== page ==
At Ronin, we use a five-step process to build a holistic service and infrastructure plan.

  • Start with the end in mind. We recommend working backward from the desired community outcomes, through the broadband service layer, and ultimately to the design of the network and the associated service ecosystem. By beginning with the end in mind, it’s easy to draw functional throughlines to the architecture and partner group. That process, in turn, starts with identifying the key performance indicators (KPIs) that citizens want to see changed as a result of implementing broadband.
  • Centralize & productize community KPIs. When communication, for instance, emerges as a citizen concern across multiple areas of service, establishing a center of excellence around communication and pulling together multiple services into a centralized environment becomes a cost- and time-efficient idea. These centers of excellence become delivery, innovation and planning hubs that reduce overall cost to serve and work together to deliver quality service to citizens.
  • See the full landscape. Since 2010, an increasingly complex ecosystem of Smart City service providers has sprung up, offering technologies and professional services in areas ranging from city parking and waste management to city data traffic, transport, connectivity and more. Choosing the right technology partners, and building out the right Smart City ‘stack,’ is a unique endeavor for each specific municipality. That effort benefits from selecting an overall transformation partner that sees the full landscape of potential partner organizations and can guide the development of that stack on an agnostic basis.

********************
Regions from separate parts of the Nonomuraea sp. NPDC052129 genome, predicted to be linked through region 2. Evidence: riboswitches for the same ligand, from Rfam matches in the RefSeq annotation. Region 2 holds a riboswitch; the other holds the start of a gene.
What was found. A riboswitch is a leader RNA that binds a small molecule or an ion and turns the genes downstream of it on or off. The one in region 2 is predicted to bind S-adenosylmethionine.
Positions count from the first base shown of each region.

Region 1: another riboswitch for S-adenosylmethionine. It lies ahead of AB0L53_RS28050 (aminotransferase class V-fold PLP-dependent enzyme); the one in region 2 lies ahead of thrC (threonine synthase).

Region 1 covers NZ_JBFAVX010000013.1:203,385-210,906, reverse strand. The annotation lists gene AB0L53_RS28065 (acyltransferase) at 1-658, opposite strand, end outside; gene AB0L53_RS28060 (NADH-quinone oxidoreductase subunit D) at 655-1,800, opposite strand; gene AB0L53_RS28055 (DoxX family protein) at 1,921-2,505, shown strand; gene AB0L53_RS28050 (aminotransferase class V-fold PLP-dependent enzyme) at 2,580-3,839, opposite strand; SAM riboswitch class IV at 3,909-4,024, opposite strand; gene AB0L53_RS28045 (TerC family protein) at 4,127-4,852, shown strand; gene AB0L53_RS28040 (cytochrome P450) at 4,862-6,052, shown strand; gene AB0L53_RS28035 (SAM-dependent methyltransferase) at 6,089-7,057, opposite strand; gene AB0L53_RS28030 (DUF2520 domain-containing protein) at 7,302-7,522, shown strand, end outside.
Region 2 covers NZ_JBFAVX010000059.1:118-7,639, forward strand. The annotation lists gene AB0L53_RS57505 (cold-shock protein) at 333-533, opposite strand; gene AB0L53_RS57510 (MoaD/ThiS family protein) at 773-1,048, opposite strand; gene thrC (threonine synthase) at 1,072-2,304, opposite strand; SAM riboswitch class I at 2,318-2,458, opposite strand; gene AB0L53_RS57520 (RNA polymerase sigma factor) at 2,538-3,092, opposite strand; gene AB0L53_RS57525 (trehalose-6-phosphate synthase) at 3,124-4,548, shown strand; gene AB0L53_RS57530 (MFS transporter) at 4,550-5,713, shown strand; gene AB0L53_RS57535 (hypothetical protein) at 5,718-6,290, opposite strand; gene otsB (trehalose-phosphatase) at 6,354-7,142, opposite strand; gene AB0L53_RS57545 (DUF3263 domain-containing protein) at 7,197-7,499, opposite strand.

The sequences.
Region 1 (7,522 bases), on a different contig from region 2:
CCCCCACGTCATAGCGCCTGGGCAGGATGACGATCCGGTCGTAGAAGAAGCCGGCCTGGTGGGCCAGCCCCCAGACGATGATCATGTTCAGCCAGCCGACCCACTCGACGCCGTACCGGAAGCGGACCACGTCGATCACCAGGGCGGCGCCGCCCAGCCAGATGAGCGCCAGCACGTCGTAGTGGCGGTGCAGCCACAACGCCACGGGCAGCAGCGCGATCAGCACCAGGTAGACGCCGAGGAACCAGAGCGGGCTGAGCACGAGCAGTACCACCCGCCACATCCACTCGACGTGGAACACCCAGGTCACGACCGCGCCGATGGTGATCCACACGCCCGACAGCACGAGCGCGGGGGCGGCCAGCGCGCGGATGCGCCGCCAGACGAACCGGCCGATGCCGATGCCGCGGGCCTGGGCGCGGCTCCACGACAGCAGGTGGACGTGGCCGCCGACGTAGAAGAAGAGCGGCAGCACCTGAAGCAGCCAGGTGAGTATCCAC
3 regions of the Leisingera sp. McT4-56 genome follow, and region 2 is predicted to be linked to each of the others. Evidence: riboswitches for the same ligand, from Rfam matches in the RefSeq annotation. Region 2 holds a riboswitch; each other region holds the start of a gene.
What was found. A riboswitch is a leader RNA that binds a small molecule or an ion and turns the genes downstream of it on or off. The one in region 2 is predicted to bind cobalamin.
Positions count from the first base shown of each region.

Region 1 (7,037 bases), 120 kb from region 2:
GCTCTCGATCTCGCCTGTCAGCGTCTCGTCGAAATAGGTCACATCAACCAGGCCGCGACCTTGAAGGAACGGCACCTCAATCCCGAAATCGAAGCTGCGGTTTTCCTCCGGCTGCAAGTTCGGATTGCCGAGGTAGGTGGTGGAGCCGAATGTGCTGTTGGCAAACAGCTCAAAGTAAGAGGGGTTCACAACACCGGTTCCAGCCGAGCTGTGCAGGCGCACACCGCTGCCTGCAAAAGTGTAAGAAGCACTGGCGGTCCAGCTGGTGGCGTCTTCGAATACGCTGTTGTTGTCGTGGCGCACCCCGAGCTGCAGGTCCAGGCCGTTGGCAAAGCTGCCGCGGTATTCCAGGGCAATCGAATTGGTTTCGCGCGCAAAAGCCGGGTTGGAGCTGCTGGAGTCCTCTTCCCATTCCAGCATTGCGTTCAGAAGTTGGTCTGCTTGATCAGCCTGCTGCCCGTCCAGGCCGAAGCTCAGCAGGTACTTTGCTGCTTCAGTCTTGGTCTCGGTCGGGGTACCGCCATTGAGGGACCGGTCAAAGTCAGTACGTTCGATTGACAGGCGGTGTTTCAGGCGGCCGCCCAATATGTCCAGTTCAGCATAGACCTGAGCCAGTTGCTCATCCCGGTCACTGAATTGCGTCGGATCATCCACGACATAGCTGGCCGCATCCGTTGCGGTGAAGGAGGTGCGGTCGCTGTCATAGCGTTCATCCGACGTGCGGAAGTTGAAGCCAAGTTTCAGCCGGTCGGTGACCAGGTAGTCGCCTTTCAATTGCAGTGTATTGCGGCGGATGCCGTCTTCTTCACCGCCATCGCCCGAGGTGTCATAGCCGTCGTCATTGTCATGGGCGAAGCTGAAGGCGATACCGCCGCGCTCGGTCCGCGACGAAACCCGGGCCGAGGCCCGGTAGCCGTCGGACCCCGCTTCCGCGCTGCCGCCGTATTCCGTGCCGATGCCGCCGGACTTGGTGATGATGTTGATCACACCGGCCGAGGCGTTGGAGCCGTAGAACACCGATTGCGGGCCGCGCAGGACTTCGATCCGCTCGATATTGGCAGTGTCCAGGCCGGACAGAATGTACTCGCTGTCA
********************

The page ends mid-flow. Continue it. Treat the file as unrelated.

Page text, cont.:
• Define value delivered to the citizen. Broadband can seem, to citizens, like a ‘shovels’ project – when in fact, it is much, much more. Understanding how each use case in a deployed broadband ring provides tangible benefits, as discussed in this paper, can provide real insight on the value of the investment, and the many forms of fiscal and experiential return that taxpayers can expect for their money.
  • Build the delivery ecosystem. With the preceding steps in place, it’s time to build the delivery ecosystem – from the broadband infrastructure through the service layer and out to the citizenry. The resulting plan should consider everything from broadband service billing and customer care through service quality feedback and ongoing ecosystem evolution roadmapping. Again, it’s important to have a partner that can assist in every step of this process stage.

 


 

ABOUT RONIN TECHNOLOGY ADVISORS

At Ronin, we believe that broadband is about value – the value it creates for the company, the investors, the customers, and the community. We bring to bear decades of experience designing, building, and operating broadband infrastructure. Through this expertise, we enable our clients to create long-term value. The market today is fast-paced, and companies find themselves at different levels of technology evolution. We meet our clients where they are today, and work with what they have to get them where they want to be.